Evaluation and Treatment of Patients With Inherited Eye Diseases
This study offers evaluation and treatment for patients with inherited (genetic) eye diseases. The protocol is not designed to test new treatments; rather, patients will receive current standard of care treatments. The purpose of the study is twofold: 1) to allow National Eye (NEI) Institute physicians to increase their knowledge of various genetic eye diseases, identify possible new avenues of research in this area, and maintain their clinical skills; and 2) to establish a pool of patients who may be eligible for new studies as they are developed. (Participants in this protocol will not be required to join a new study; the decision will be voluntary.)
Children and adults with genetic eye diseases may be eligible for this study. Candidates will be screened with a medical and family history, thorough eye examination and blood test. The eye examination includes measurements of eye pressure and visual acuity (ability to see the vision chart) and dilation of the pupils with eye drops to examine the lens and retina (back part of the eye). Patients may also undergo additional diagnostic tests needed to determine eligibility for other NEI studies, including routine laboratory testing, imaging, questionnaires, a physical examination, and other standard and specialized tests and procedures as needed. In addition, patients will have special photographs taken of the eye to document the clarity or opacity of the eye lens. They will also undergo a procedure called electroretinography to assess the eye's response to bright lights. For this procedure, the eye is numbed with anesthetic drops and a contact lens is placed in the eye. The patient looks inside a large, hollow sphere and sees flashes of light, first in darkness and then in light. The contact lenses sense small electrical signals generated by the retina.
Patients who need medical care will be given appropriate standard medical treatment. Those who are found eligible for a research study will be recommended for participation in that study and taken off this one.
Participants will be followed at least 3 years. Follow-up visits are scheduled according to the standard of care for the individual patient's eye problem. Patients in this protocol will probably have 1 to 3 follow-up visits per year.
Hereditary Eye Disease
|Official Title:||Evaluation and Treatment Protocol for Potential Research Subjects With Inherited Ophthalmic Diseases|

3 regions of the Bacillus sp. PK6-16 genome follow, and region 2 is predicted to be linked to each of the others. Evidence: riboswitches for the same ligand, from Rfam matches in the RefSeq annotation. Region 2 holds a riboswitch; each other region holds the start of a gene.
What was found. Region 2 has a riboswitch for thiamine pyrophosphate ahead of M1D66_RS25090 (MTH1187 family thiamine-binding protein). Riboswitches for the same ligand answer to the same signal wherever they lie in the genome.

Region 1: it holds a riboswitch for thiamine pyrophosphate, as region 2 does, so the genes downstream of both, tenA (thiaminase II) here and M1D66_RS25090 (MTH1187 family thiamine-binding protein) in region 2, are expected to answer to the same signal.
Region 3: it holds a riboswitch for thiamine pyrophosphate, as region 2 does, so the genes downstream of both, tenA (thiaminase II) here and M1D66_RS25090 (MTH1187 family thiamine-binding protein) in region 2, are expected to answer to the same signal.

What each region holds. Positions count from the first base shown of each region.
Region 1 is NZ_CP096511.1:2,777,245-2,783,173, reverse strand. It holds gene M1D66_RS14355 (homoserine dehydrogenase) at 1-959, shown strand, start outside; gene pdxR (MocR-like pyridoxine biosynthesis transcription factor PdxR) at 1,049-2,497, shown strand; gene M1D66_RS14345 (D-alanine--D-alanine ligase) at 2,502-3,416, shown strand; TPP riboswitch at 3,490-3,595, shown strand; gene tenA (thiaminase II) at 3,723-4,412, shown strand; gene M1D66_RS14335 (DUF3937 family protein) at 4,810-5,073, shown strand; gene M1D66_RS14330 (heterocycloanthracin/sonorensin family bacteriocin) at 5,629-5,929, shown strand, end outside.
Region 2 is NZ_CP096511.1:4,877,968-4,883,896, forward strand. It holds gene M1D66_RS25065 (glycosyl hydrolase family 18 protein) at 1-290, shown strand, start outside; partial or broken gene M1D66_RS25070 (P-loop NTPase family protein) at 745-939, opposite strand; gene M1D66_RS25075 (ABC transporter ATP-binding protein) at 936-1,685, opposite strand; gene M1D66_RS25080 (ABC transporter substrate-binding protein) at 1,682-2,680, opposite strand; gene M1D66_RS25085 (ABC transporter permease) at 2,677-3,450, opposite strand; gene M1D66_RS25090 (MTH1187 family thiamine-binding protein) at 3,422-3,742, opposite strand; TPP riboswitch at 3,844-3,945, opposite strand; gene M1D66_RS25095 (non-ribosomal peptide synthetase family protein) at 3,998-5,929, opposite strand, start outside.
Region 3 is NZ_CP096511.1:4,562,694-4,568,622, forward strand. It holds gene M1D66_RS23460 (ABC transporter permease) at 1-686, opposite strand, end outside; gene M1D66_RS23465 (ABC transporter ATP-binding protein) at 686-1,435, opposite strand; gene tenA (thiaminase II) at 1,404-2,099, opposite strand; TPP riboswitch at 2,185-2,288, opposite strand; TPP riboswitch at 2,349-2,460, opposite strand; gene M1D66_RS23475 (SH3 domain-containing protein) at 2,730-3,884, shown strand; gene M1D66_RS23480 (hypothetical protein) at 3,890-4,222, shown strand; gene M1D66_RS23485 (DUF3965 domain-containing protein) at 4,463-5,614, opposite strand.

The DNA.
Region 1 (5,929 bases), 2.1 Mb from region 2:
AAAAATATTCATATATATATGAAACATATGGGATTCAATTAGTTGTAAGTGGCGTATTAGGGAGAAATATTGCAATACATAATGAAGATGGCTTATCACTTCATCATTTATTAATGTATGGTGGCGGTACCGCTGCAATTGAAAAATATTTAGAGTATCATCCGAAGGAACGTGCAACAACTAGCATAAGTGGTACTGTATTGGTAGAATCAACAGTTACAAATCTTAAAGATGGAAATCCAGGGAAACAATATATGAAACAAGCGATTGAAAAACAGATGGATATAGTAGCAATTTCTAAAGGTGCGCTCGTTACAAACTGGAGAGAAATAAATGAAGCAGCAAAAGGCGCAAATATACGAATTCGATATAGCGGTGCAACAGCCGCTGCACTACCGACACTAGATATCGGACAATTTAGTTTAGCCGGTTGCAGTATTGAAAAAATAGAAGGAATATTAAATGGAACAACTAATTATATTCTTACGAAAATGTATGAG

|Study Start Date:||February 2001|
|Estimated Study Completion Date:||March 2007|
This "Evaluation and Treatment Protocol" will allow the geneticists and ophthalmic genetic specialists at the NEI to identify, follow and provide "standard of care" treatment to patients with genetic eye disease. The primary purpose of the protocol is to accumulate a cohort of patients with genetic eye disease for possible participation in NEI studies. A secondary purpose is to provide long-term follow-up and treatment for a variety of genetic eye diseases so that the genetic specialists at NEI will be better able to identify research hypotheses about these diseases in addition to maintaining their clinical skills. The availability of cohorts of patients with a spectrum of genetic disorders will be valuable for the training of fellows in ophthalmic genetics, an important mission of the NEI. Finally, the ability to provide long-term follow-up and care will also facilitate referral efforts for new NEI protocols.
The genetic specialists at the National Eye Institute will be free to choose those genetic conditions that interest them. However, the total number of patients that can be enrolled in the protocol will be restricted. This protocol is not designed to test any new treatments. Any evaluations or treatment under this protocol will be based on the current standard of care for each genetic condition.
Participants in this patient evaluation and treatment protocol will be evaluated for potential eligibility in any new NEI clinical studies as they are developed. If eligible, patients may be asked to participate in the new protocol. However, they will not be required to enter any protocol and their decision to participate will be entirely voluntary. No more than 150 patients will be accepted in this "Evaluation and Treatment Protocol."
|United States, Maryland|
|National Institutes of Health Clinical Center, 9000 Rockville Pike|
|Bethesda, Maryland, United States, 20892|